Paediatric Acute care Guidelines PMH Emergency Department

This guideline is specific for the assessment and management of femur fractures

Background

  • Femoral shaft fractures are more common than other parts of the femur
  • Consider non-accidental injury in femoral shaft injuries in infants
  • Shock is never the result of a single femoral shaft fracture in children – look for another site of haemorrhage

General

  • Femur fractures account for approximately 1.5% of paediatric fractures
  • Incidence is most common in the 2 – 3 year age group and adolescence
  • Consider non-accidental injury. Complete an Injury Proforma form in children < 2 yrs (A3 folded sheet located in the Doctor’s offices)

Assessment

  • Neurovascular examination should be performed regularly
  • Look for other injuries if the mechanism is due to a motor vehicle accident or there is concern for non-accidental injury

History

  • The most common mechanism of injury for early childhood is a fall resulting in a twisting injury or a direct blow
  • Sports and motor vehicle accidents are the most common mechanism of injury for adolescents
  • In infants, femoral shaft injuries should raise suspicion of non-accidental injury. A careful and detailed history should be taken in these cases. Do an injury proforma sheet for children < 2 years (A3 folded sheet located in the Doctor’s offices).

Examination

  • There is usually pain and swelling of the thigh with reluctance to move the hip and knee joints
  • Assess for neurovascular compromise and open wounds

Investigations

Radiology:

Management

  • Femoral nerve block provides effective analgesia
  • If distal pulses are compromised, seek urgent Orthopaedic Team review
  • Perform a primary survey if the mechanism of injury is a high impact trauma
  • All femoral fractures should be referred to the Orthopaedic Team

Resuscitation

  • If the mechanism of injury is due to high impact trauma or MVA, life threatening injuries should be assessed and treated before dealing with the femoral fracture. See Serious Injury.
  • Shock does not occur in isolated femoral fractures – look for other sources of bleeding

Initial management

  • Analgesia. Often need opioids (e.g. intranasal fentanyl) and femoral nerve block
  • Examine for neurovascular injury (if deficits evident manage immediately) – urgent Orthopaedic Team referral
  • Immobilise suspected fracture before X-Rays (e.g. splint, board)
  • Keep fasted pending Orthopaedic review
  • Antibiotics for compound fractures and consider tetanus

Further management

Proximal Femur

  • In children, proximal femoral fractures (physeal, intertrochanteric and femoral neck fractures) are less common than femoral shaft fractures but have higher rates of complication (osseous necrosis)
  • All proximal femoral fractures should be referred to the Orthopaedic Team for further management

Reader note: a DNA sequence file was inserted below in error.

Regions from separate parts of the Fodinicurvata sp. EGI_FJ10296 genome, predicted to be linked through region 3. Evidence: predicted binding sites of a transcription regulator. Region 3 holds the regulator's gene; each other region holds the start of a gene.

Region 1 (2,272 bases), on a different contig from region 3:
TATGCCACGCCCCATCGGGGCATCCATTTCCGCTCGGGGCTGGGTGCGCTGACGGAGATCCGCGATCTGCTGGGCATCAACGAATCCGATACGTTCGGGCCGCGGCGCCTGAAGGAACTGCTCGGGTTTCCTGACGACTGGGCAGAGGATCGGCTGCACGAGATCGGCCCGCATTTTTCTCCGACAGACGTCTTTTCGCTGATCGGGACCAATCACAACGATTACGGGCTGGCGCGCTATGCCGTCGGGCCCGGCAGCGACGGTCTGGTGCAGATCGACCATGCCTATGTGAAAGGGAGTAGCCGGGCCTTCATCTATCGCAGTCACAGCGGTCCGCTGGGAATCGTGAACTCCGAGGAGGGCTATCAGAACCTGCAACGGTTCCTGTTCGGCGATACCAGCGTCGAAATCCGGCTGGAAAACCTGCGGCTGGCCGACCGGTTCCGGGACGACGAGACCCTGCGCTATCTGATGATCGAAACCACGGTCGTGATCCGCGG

• Slipped Upper (or Capital) Femoral Epiphysis (SUFE) usually presents in adolescents with a history of chronic hip or knee pain but may also present acutely with trauma
    • Management involves strict bed rest, analgesia and Orthopaedic Team referral for pinning. See Limp and Hip Pain.
  • Hip dislocation is uncommon in children but may be associated with fracture. Early referral to the Orthopaedic Team for reduction is important to reduce the incidence of osseous necrosis.

Shaft of Femur

  • All femoral shaft fractures should be referred to the Orthopaedic Team
  • Younger children will need traction +/- hip spica and older children may need intramedullary rods to stabilise the fracture
  • Adequate analgesia including femoral nerve block is important while awaiting Orthopaedic Team review
  • Traction splint should be applied once adequate analgesia has been given
  • Diazepam 0.2mg/kg orally is useful for muscle spasm and adjunct oral analgesia such as Pain Stop (combination paracetamol/codeine syrup) and Ibuprofen should be provided prior to transfer to the ward. See Analgesia.
Spiral fracture of femur in a 3 month old was a result of NAI - also note 'Bucket Handle' appearance of distal metaphysis

Spiral fracture of femur in a 3 month old was a result of NAI – also note ‘Bucket Handle’ appearance of distal metaphysis

Transverse Fracture of Femur with displacement and shortening secondary to MVA

Transverse fracture of femur with displacement and shortening secondary to a MVA

 

Fractures of Femur Requiring Urgent Orthopaedic Referral

  • All fractures of the femur in children should be referred to the Orthopaedic Team
  • Urgent referral is needed for any fracture with neurovascular compromise

Referrals and follow-up

  • All femoral fractures in children are referred to the Orthopaedic Team and followed up in the Orthopaedic Fracture clinic. See Outpatient Clinics.

Health information (for carers)

Nursing

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